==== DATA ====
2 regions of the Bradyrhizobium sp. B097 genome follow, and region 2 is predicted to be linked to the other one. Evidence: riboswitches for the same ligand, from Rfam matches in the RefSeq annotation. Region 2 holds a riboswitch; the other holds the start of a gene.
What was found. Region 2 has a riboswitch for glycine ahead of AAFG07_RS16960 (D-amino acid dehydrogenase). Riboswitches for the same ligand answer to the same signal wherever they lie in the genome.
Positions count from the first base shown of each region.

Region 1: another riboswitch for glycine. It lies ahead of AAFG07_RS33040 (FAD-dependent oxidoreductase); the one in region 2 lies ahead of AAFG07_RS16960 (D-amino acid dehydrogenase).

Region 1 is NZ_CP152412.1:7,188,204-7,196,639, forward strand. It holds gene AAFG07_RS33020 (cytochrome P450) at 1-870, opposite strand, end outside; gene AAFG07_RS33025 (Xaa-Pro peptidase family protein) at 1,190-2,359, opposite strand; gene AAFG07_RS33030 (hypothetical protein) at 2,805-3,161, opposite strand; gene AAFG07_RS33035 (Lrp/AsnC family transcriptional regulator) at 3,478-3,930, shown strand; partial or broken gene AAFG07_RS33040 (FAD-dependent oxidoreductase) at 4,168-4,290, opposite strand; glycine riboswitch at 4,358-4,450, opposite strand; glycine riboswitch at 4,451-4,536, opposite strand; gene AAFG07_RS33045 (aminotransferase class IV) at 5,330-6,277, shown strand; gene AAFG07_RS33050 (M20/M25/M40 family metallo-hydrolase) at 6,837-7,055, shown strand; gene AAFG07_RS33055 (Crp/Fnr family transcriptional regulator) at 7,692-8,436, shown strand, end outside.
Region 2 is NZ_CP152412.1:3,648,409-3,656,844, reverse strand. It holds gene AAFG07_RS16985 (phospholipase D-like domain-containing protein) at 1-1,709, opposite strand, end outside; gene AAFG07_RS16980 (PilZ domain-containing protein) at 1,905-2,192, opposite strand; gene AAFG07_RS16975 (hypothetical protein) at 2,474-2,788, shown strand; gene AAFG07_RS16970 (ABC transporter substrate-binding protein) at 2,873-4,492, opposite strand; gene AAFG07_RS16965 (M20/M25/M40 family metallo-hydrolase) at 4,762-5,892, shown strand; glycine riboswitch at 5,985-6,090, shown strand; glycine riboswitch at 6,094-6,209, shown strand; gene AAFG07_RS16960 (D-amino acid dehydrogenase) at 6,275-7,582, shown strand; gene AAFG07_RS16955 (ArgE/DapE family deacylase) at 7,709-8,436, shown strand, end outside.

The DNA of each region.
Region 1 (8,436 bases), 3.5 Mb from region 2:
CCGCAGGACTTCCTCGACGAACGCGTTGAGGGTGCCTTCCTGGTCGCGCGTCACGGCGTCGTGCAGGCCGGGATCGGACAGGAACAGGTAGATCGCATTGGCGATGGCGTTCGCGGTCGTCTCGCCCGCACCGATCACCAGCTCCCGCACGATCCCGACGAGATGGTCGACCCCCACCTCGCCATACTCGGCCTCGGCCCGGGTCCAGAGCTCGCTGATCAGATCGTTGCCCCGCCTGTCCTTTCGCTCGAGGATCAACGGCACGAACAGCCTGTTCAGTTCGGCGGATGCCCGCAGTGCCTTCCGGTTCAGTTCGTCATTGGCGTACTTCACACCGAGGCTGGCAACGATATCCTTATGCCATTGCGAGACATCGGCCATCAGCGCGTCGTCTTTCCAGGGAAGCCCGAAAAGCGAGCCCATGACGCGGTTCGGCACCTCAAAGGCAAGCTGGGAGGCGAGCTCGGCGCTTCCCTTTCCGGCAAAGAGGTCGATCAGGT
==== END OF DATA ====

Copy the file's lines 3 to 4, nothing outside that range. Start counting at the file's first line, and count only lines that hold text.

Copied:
Positions count from the first base shown of each region.

Region 1: another riboswitch for glycine. It lies ahead of AAFG07_RS33040 (FAD-dependent oxidoreductase); the one in region 2 lies ahead of AAFG07_RS16960 (D-amino acid dehydrogenase).